output curbs

 
 

Oil prices ease as trade disputes outweigh supply concerns

TOKYO: Oil prices dipped on Tuesday on demand concerns following the latest signs the U.S.-China trade war is dragging on the global economy, although the potential for conflicts in the Middle East offered support.

Brent crude futures were down 14 cents, or 0.2%, at $63.97 a barrel by 0524 GMT. They fell 12 cents on Monday.

U.S. West Texas Intermediate crude futures were down 20 cents, or 0.4%, at $57.46 a barrel. They rose 15 cents in the previous session.

Oil prices are being pressured by worries about demand as the U.S.-China trade war, heading into its second year, dampens prospects for global economic growth, which affects oil demand. The countries are the world’s two largest oil consumers.

Japan’s core machinery orders fell by the most in eight months, data showed on Monday, in a sign the global trade tensions are taking a toll on corporate investment.

Japanese government figures on Tuesday also showed that real wages in the country fell for a fifth straight month. The country is the world’s fourth-largest user of crude.

“The weaker global economic outlook is keeping oil prices under downward pressure, but tensions in the Middle East are enhancing awareness to possible supply risk and should keep a floor under oil in the medium term,” said Stephen Innes, managing partner at Vanguard Markets in Bangkok.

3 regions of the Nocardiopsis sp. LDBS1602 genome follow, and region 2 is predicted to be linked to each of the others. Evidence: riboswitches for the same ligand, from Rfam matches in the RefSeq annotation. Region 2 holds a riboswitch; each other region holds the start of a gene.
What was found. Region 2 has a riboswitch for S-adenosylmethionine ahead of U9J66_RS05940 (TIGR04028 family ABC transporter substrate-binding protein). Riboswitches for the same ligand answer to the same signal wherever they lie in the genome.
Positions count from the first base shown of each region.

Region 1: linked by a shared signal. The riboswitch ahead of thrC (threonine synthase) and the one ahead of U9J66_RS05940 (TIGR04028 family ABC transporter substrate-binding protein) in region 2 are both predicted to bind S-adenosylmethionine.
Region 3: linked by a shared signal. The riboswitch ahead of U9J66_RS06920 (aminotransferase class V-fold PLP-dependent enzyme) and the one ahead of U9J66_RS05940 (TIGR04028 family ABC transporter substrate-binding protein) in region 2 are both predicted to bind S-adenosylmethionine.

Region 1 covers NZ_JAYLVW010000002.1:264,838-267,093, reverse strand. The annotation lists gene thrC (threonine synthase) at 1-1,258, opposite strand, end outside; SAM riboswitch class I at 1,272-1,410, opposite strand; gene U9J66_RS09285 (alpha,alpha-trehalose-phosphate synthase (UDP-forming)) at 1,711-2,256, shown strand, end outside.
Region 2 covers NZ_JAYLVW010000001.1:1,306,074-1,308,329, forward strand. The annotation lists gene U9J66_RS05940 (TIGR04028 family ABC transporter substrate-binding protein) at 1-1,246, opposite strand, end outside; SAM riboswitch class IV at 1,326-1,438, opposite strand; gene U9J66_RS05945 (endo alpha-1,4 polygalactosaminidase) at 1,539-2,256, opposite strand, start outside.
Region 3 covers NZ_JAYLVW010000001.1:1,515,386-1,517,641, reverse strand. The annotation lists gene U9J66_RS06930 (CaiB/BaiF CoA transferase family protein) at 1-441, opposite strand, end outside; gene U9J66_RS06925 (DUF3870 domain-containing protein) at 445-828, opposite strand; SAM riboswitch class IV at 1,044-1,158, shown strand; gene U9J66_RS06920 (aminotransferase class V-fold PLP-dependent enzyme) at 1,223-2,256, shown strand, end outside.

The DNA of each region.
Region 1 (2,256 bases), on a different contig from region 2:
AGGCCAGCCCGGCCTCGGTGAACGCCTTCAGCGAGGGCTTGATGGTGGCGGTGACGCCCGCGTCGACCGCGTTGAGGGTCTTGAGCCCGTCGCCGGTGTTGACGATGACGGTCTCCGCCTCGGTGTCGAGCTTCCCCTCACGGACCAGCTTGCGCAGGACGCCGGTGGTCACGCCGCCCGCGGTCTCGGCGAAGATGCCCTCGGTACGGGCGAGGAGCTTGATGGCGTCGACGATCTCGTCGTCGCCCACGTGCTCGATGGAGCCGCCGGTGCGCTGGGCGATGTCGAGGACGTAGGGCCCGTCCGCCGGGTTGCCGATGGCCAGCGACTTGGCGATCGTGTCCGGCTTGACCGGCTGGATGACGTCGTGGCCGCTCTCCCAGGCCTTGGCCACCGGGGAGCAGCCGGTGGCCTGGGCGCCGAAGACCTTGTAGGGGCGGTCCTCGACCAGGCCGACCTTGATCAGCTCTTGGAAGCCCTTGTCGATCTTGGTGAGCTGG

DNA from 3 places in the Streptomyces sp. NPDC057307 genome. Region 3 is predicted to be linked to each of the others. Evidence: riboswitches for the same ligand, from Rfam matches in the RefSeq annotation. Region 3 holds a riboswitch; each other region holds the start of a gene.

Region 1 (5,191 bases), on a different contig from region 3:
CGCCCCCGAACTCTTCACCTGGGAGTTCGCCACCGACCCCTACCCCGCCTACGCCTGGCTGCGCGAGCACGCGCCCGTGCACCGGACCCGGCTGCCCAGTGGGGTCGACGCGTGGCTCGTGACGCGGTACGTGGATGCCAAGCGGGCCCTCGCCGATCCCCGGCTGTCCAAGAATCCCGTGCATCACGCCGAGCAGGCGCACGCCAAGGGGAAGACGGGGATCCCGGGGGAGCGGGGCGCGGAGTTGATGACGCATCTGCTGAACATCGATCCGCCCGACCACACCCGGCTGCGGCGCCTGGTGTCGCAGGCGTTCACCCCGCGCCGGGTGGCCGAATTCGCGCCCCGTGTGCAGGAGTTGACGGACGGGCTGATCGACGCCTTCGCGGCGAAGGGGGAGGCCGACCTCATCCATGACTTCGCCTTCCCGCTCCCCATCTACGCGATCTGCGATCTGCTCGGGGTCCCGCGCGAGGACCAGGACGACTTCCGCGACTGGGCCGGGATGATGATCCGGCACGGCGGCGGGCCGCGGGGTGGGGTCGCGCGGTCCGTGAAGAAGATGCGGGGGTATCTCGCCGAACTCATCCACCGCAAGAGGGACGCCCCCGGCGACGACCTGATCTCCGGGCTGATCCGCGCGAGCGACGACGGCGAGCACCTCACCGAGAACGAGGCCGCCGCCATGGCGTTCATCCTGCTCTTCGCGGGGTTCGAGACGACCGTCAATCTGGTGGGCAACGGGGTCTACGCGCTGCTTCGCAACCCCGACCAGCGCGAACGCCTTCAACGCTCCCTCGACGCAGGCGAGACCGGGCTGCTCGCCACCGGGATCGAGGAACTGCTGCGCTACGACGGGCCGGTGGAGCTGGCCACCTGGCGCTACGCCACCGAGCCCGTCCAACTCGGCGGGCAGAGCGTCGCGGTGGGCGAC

Hedge funds sold more Brent futures and options last week as concerns about the global economy trumped the decision by the Organization of the Petroleum Exporting Countries (OPEC) and its allies to extend output cuts.

Iran on Monday threatened to restart deactivated centrifuges and step up its enrichment of uranium to 20% in a move that further threatens the 2015 nuclear agreement that Washington abandoned last year.

Washington has imposed sanctions that eliminate benefits Iran was meant to receive in return for agreeing to curbs on its nuclear programme under the 2015 deal with world powers.

The confrontation has brought the United States and Iran close to conflict. Last month, U.S. President Donald Trump called off air strikes at the last minute in retaliation for Iran shooting down a U.S. drone over the Gulf.

Meanwhile, Goldman Sachs said growth in U.S. shale production was likely to outpace that of global demand at least through 2020, limiting gains in oil prices despite output curbs led by OPEC.

Industry and government data for release later on Tuesday and on Wednesday is expected to show that U.S. crude stockpiles fell for a fourth consecutive week, dropping 3.6 million barrels, according to a preliminary Reuters poll.


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